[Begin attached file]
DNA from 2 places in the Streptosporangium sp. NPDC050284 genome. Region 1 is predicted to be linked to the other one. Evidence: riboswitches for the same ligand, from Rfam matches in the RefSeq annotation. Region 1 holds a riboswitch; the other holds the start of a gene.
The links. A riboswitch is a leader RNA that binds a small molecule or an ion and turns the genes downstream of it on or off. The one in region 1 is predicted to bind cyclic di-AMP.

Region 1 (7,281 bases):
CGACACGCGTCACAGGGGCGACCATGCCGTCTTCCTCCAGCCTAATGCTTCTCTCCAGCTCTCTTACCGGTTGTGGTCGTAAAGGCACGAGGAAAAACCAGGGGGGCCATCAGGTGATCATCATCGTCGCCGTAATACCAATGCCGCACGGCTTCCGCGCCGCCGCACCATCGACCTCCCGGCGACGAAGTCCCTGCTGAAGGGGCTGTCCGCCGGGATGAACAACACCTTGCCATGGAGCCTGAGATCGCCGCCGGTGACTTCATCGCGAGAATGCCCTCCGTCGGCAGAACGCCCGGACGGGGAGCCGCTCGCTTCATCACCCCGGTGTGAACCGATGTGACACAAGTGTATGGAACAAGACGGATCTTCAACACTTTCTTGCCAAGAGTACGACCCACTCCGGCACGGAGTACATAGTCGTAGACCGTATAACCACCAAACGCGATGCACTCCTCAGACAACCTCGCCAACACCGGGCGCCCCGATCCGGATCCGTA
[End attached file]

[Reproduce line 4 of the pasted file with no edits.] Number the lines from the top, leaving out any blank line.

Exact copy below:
CGACACGCGTCACAGGGGCGACCATGCCGTCTTCCTCCAGCCTAATGCTTCTCTCCAGCTCTCTTACCGGTTGTGGTCGTAAAGGCACGAGGAAAAACCAGGGGGGCCATCAGGTGATCATCATCGTCGCCGTAATACCAATGCCGCACGGCTTCCGCGCCGCCGCACCATCGACCTCCCGGCGACGAAGTCCCTGCTGAAGGGGCTGTCCGCCGGGATGAACAACACCTTGCCATGGAGCCTGAGATCGCCGCCGGTGACTTCATCGCGAGAATGCCCTCCGTCGGCAGAACGCCCGGACGGGGAGCCGCTCGCTTCATCACCCCGGTGTGAACCGATGTGACACAAGTGTATGGAACAAGACGGATCTTCAACACTTTCTTGCCAAGAGTACGACCCACTCCGGCACGGAGTACATAGTCGTAGACCGTATAACCACCAAACGCGATGCACTCCTCAGACAACCTCGCCAACACCGGGCGCCCCGATCCGGATCCGTA